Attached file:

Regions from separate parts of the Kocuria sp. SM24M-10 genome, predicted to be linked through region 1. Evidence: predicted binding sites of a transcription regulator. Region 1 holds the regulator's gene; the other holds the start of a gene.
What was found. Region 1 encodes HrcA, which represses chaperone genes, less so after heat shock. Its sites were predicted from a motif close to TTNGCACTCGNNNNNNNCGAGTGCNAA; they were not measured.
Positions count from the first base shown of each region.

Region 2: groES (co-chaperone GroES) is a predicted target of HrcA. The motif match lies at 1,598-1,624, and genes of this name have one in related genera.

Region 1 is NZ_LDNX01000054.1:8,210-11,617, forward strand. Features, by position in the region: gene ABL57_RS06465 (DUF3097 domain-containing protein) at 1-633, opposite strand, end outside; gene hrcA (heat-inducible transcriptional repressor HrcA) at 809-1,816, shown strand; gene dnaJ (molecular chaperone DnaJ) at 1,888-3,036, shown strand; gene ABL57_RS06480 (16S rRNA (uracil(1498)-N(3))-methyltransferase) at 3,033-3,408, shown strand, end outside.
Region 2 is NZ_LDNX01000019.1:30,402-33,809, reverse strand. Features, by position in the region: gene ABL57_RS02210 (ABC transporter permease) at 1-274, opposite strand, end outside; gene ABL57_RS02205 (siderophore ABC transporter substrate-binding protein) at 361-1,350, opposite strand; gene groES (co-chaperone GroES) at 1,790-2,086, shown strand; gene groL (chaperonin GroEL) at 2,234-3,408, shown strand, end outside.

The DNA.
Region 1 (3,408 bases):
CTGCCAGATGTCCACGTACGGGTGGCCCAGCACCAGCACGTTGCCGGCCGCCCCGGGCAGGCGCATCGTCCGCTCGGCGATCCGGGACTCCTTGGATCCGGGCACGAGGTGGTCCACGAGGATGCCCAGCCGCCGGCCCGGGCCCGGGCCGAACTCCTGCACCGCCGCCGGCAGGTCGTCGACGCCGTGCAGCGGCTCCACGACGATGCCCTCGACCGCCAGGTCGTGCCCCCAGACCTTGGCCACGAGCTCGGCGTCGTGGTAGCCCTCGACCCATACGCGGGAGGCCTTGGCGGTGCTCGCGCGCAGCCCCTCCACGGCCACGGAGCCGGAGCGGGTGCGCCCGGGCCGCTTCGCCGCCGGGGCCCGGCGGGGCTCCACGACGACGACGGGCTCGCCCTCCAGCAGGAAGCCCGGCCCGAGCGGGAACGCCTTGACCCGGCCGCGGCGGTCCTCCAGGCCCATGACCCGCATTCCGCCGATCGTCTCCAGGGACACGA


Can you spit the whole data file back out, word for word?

Regions from separate parts of the Kocuria sp. SM24M-10 genome, predicted to be linked through region 1. Evidence: predicted binding sites of a transcription regulator. Region 1 holds the regulator's gene; the other holds the start of a gene.
What was found. Region 1 encodes HrcA, which represses chaperone genes, less so after heat shock. Its sites were predicted from a motif close to TTNGCACTCGNNNNNNNCGAGTGCNAA; they were not measured.
Positions count from the first base shown of each region.

Region 2: groES (co-chaperone GroES) is a predicted target of HrcA. The motif match lies at 1,598-1,624, and genes of this name have one in related genera.

Region 1 is NZ_LDNX01000054.1:8,210-11,617, forward strand. Features, by position in the region: gene ABL57_RS06465 (DUF3097 domain-containing protein) at 1-633, opposite strand, end outside; gene hrcA (heat-inducible transcriptional repressor HrcA) at 809-1,816, shown strand; gene dnaJ (molecular chaperone DnaJ) at 1,888-3,036, shown strand; gene ABL57_RS06480 (16S rRNA (uracil(1498)-N(3))-methyltransferase) at 3,033-3,408, shown strand, end outside.
Region 2 is NZ_LDNX01000019.1:30,402-33,809, reverse strand. Features, by position in the region: gene ABL57_RS02210 (ABC transporter permease) at 1-274, opposite strand, end outside; gene ABL57_RS02205 (siderophore ABC transporter substrate-binding protein) at 361-1,350, opposite strand; gene groES (co-chaperone GroES) at 1,790-2,086, shown strand; gene groL (chaperonin GroEL) at 2,234-3,408, shown strand, end outside.

The DNA.
Region 1 (3,408 bases):
CTGCCAGATGTCCACGTACGGGTGGCCCAGCACCAGCACGTTGCCGGCCGCCCCGGGCAGGCGCATCGTCCGCTCGGCGATCCGGGACTCCTTGGATCCGGGCACGAGGTGGTCCACGAGGATGCCCAGCCGCCGGCCCGGGCCCGGGCCGAACTCCTGCACCGCCGCCGGCAGGTCGTCGACGCCGTGCAGCGGCTCCACGACGATGCCCTCGACCGCCAGGTCGTGCCCCCAGACCTTGGCCACGAGCTCGGCGTCGTGGTAGCCCTCGACCCATACGCGGGAGGCCTTGGCGGTGCTCGCGCGCAGCCCCTCCACGGCCACGGAGCCGGAGCGGGTGCGCCCGGGCCGCTTCGCCGCCGGGGCCCGGCGGGGCTCCACGACGACGACGGGCTCGCCCTCCAGCAGGAAGCCCGGCCCGAGCGGGAACGCCTTGACCCGGCCGCGGCGGTCCTCCAGGCCCATGACCCGCATTCCGCCGATCGTCTCCAGGGACACGA